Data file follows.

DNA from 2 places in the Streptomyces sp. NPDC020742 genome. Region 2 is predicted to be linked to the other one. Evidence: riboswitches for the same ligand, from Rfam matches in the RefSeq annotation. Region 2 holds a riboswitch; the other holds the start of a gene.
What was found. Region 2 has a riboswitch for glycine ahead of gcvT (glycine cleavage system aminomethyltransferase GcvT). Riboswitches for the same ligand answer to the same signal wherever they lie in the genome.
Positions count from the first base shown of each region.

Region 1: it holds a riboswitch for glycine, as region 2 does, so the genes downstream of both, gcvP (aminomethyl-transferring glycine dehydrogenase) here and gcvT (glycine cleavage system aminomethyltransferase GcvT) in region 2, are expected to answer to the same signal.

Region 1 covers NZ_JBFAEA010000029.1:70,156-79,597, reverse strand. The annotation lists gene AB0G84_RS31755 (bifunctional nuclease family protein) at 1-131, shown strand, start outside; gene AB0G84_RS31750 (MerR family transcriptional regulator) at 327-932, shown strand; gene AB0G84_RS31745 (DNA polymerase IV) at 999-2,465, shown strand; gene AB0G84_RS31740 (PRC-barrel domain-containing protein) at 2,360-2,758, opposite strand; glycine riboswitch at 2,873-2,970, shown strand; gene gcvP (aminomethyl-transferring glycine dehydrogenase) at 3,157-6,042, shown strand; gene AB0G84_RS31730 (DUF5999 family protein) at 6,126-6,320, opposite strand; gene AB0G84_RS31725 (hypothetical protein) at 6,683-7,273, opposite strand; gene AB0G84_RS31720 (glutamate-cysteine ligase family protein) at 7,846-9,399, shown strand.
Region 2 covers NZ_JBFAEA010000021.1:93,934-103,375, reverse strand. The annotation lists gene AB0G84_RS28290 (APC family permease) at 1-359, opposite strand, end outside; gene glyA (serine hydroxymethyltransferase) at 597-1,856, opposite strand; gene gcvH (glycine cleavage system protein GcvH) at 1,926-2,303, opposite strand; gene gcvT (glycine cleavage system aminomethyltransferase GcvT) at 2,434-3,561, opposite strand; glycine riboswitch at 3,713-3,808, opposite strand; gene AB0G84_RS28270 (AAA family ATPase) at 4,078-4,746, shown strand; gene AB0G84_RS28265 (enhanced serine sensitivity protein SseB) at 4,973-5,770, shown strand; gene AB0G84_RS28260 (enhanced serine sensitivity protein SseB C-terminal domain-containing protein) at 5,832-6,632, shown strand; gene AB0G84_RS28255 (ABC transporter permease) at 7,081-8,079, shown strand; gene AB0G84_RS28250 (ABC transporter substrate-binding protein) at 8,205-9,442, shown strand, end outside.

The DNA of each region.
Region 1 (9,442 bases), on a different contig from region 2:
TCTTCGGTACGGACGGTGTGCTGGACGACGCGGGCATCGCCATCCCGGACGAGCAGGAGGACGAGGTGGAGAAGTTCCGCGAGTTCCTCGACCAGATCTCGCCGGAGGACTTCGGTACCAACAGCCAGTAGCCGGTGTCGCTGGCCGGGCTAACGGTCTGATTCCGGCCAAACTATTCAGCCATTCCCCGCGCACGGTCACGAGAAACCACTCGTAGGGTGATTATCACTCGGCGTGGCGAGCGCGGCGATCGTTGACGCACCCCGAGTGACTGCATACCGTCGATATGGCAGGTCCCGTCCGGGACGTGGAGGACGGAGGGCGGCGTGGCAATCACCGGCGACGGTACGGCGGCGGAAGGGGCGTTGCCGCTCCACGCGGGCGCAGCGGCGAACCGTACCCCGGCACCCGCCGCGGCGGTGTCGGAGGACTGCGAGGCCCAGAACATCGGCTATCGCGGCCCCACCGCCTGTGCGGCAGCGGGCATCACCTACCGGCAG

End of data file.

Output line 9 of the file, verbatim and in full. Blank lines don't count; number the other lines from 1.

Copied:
TCTTCGGTACGGACGGTGTGCTGGACGACGCGGGCATCGCCATCCCGGACGAGCAGGAGGACGAGGTGGAGAAGTTCCGCGAGTTCCTCGACCAGATCTCGCCGGAGGACTTCGGTACCAACAGCCAGTAGCCGGTGTCGCTGGCCGGGCTAACGGTCTGATTCCGGCCAAACTATTCAGCCATTCCCCGCGCACGGTCACGAGAAACCACTCGTAGGGTGATTATCACTCGGCGTGGCGAGCGCGGCGATCGTTGACGCACCCCGAGTGACTGCATACCGTCGATATGGCAGGTCCCGTCCGGGACGTGGAGGACGGAGGGCGGCGTGGCAATCACCGGCGACGGTACGGCGGCGGAAGGGGCGTTGCCGCTCCACGCGGGCGCAGCGGCGAACCGTACCCCGGCACCCGCCGCGGCGGTGTCGGAGGACTGCGAGGCCCAGAACATCGGCTATCGCGGCCCCACCGCCTGTGCGGCAGCGGGCATCACCTACCGGCAG